2015 Result:
Conservative: 19625 (42.6%)
Labour: 18528 (40.2%)
Lib Dem: 1958 (4.2%)
Green: 1412 (3.1%)
UKIP: 4434 (9.6%)
Independent: 129 (0.3%)
MAJORITY: 1097 (2.4%)

Category: Marginal Conservative seat

Geography: Eastern, Bedfordshire. Part of the Bedford council area.

Main population centres: Bedford, Kempston.

Profile: The constituency is drawn tightly around Bedford, the commercial and administrative centre of the area and the adjacent town of Kempston. A diverse town, Bedford has a large population of Italian descent and also has a large Asian population..

Politics: A tight marginal between Labour and the Conservatives. The Liberal Democrats retain some strength at a local level despite the collapse in their vote in Parliamentary elections. On the same day they lost their deposit in the general election the Lib Dem elected mayor Dave Hodgson won re-election.

Current MP
RICHARD FULLER (Conservative) Born 1962, Bedford. Educated at Bedford Modern and Oxford University. Former venture capitalist and management consultant. Contested Bedford 2005. First elected as MP for Bedford in 2010.
Past Results
Con: 17546 (39%)
Lab: 16193 (36%)
LDem: 8957 (20%)
UKIP: 1136 (3%)
Oth: 1270 (3%)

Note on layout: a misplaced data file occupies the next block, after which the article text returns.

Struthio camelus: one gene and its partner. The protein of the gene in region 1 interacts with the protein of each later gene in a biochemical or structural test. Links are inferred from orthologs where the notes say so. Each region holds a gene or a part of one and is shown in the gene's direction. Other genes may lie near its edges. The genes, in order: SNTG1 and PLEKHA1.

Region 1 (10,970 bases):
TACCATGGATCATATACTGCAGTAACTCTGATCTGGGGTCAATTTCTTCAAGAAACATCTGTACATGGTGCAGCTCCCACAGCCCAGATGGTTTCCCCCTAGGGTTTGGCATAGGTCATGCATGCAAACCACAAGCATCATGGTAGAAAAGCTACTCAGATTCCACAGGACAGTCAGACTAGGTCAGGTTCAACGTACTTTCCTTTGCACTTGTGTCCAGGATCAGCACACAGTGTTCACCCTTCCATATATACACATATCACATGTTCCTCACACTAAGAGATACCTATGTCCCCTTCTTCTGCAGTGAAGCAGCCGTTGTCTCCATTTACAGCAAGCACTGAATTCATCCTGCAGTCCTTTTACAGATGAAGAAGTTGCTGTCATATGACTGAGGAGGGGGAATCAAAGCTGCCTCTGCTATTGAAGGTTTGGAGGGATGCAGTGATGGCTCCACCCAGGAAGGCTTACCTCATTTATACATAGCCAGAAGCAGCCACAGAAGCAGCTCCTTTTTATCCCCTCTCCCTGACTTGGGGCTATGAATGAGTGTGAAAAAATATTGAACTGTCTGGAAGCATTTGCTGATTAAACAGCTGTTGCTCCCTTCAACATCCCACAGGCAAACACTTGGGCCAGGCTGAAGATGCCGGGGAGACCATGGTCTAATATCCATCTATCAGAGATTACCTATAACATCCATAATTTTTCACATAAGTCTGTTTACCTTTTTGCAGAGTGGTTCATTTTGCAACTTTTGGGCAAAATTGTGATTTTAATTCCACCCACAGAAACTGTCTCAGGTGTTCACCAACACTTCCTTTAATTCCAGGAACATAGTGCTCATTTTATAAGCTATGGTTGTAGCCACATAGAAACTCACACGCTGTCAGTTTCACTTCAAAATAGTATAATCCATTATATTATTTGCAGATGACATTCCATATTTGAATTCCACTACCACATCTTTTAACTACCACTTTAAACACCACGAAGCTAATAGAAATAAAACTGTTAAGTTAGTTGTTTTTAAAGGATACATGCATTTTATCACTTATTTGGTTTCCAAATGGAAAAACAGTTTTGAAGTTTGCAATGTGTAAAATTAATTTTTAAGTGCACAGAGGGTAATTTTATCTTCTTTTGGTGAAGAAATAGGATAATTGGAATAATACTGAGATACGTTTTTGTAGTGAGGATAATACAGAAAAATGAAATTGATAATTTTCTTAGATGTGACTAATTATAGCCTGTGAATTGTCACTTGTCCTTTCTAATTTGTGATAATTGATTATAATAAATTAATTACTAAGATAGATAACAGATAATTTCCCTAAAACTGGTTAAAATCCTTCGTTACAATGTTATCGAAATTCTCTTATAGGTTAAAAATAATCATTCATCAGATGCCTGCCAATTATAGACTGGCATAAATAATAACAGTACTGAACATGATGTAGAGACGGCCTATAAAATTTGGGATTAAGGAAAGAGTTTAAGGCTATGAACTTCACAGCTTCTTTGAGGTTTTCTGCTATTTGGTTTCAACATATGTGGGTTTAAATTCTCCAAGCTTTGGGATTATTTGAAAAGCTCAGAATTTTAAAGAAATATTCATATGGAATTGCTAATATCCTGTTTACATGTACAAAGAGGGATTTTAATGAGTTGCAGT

MAJ: 1353 (3%)
Con: 14174 (34%)
Lab: 17557 (42%)
LDem: 9063 (22%)
UKIP: 995 (2%)
Oth: 283 (1%)
MAJ: 3383 (8%)
Con: 13297 (33%)
Lab: 19454 (48%)
LDem: 6425 (16%)
UKIP: 430 (1%)
Oth: 973 (2%)
MAJ: 6157 (15%)
Con: 16474 (34%)
Lab: 24774 (51%)
LDem: 6044 (12%)
Oth: 149 (0%)
MAJ: 8300 (17%)

*There were boundary changes after 2005

2015 Candidates
RICHARD FULLER (Conservative) See above.
PATRICK HALL (Labour) Born 1951, Birmingham. Educated at Bedford Modern School and Birmingham University. Planning officer. Bedfordshire councillor 1989-1997. Contested Bedfordshire North 1992. MP for Bedford 1997-2010.
MAHMUD ROGERS (Liberal Democrat) Educated at LSE. Accountant. Bedford councillor 2006-2009.
CHARLIE SMITH (UKIP) Educated at Pilgrim Upper School. Consultant and property landlord.
BEN FOLEY (Green) Born 1966. Educated at Newcastle University. Academic. Contested Mid Bedfordshire 2005, Bedford 2010.
FARUK CHOUDHURY (No description)
Comments - 127 Responses on “Bedford”
  1. “There were major boundary changes after 1992, and as far as I am aware the swing here in 1997 was nothing out of the ordinary that year.”

    That is why I said “notional majority”. Actual majority in Bedfordshire North in 1992 was around 11000, notionally reduced to approx. 6000 by boundary changes. That implies a swing in 1997 of circa 14% which was indeed above the national average of circa 11%.